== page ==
The Washington Post

Joseph R. ‘Ray’ Freelin, aeronautical engineer

Joseph R. “Ray” Freelin, 87, a retired aeronautical engineer who worked on satellites, space telescopes and transportation systems, died Nov. 2 at Inova Fairfax Hospital. He had a heart attack, his daughter, Judith Freelin Bassett, said.

Mr. Freelin came to Washington after World War II. During the war, he served in the Navy as a navigator on transport aircraft in the Pacific theater.

He received a bachelor’s degree in aeronautical engineering from Catholic University in 1950. He then spent almost 20 years as an engineer in California and Pennsylvania before returning to the Washington area in 1970.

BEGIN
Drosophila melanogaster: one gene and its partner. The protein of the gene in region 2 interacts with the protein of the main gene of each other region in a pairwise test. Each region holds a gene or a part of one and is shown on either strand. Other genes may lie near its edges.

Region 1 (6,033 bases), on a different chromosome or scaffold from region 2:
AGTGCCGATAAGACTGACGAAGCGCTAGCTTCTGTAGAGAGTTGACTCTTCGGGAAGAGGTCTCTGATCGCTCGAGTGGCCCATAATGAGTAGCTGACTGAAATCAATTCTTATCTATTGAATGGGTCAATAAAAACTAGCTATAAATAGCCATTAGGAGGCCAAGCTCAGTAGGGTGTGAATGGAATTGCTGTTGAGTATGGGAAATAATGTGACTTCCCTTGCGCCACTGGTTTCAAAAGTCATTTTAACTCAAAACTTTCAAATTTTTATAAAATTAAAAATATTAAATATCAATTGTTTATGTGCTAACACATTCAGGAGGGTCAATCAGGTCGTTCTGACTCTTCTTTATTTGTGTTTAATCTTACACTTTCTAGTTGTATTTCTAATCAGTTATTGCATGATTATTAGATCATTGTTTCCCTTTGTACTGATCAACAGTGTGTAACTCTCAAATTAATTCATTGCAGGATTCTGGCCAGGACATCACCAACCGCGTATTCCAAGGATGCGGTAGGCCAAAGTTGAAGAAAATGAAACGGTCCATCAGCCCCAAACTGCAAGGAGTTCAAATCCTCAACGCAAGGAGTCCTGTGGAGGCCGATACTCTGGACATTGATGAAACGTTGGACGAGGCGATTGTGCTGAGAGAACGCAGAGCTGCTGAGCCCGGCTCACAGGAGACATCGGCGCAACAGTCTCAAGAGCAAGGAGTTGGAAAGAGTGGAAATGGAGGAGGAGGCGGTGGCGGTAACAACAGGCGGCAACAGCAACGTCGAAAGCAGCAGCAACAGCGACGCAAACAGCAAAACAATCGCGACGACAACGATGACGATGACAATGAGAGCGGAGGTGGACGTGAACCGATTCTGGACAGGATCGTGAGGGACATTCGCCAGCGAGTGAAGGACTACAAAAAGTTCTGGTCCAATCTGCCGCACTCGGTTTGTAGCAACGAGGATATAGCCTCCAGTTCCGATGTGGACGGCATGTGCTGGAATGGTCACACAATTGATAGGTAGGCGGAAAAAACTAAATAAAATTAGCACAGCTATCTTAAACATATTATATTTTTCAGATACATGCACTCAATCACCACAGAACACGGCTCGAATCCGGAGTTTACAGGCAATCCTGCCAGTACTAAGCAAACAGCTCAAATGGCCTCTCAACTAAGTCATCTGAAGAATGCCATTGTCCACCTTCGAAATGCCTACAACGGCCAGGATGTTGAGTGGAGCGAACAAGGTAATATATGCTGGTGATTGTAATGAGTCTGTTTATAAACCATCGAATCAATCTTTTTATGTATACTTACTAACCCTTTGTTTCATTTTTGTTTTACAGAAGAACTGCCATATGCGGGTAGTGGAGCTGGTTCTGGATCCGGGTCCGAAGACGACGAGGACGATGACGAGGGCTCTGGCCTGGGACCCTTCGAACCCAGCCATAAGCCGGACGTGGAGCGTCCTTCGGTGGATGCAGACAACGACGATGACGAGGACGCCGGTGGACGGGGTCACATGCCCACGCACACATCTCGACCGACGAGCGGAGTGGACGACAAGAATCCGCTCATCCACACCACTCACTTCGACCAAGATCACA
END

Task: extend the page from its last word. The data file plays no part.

Mr. Freelin worked for the MITRE Corp. in McLean for more than a decade, designing satellite systems and high-speed train systems. During the final years of his career, he worked on the development of the Hubble space telescope at Swales and Associates in Greenbelt. He retired in the early 1990s.

Joseph Raymond Freelin was born in Moberly, Mo., and entered the Navy’s air cadet program at 17. He served in the Navy Reserve until 1967.

He was a McLean resident and enjoyed rebuilding historic aircraft, which he piloted across the country.

His wife of 49 years, the former Helen “Chris” Christiansen, died in 2000. Survivors include four children, Judith Freelin Bassett of Ellicott City, Gary Freelin of Chester, Va., Christine Freelin of Stevensville, Mont., and Mary K. Moore of Fairfax County; eight grandchildren; and two great-granddaughters.

— Matt Schudel

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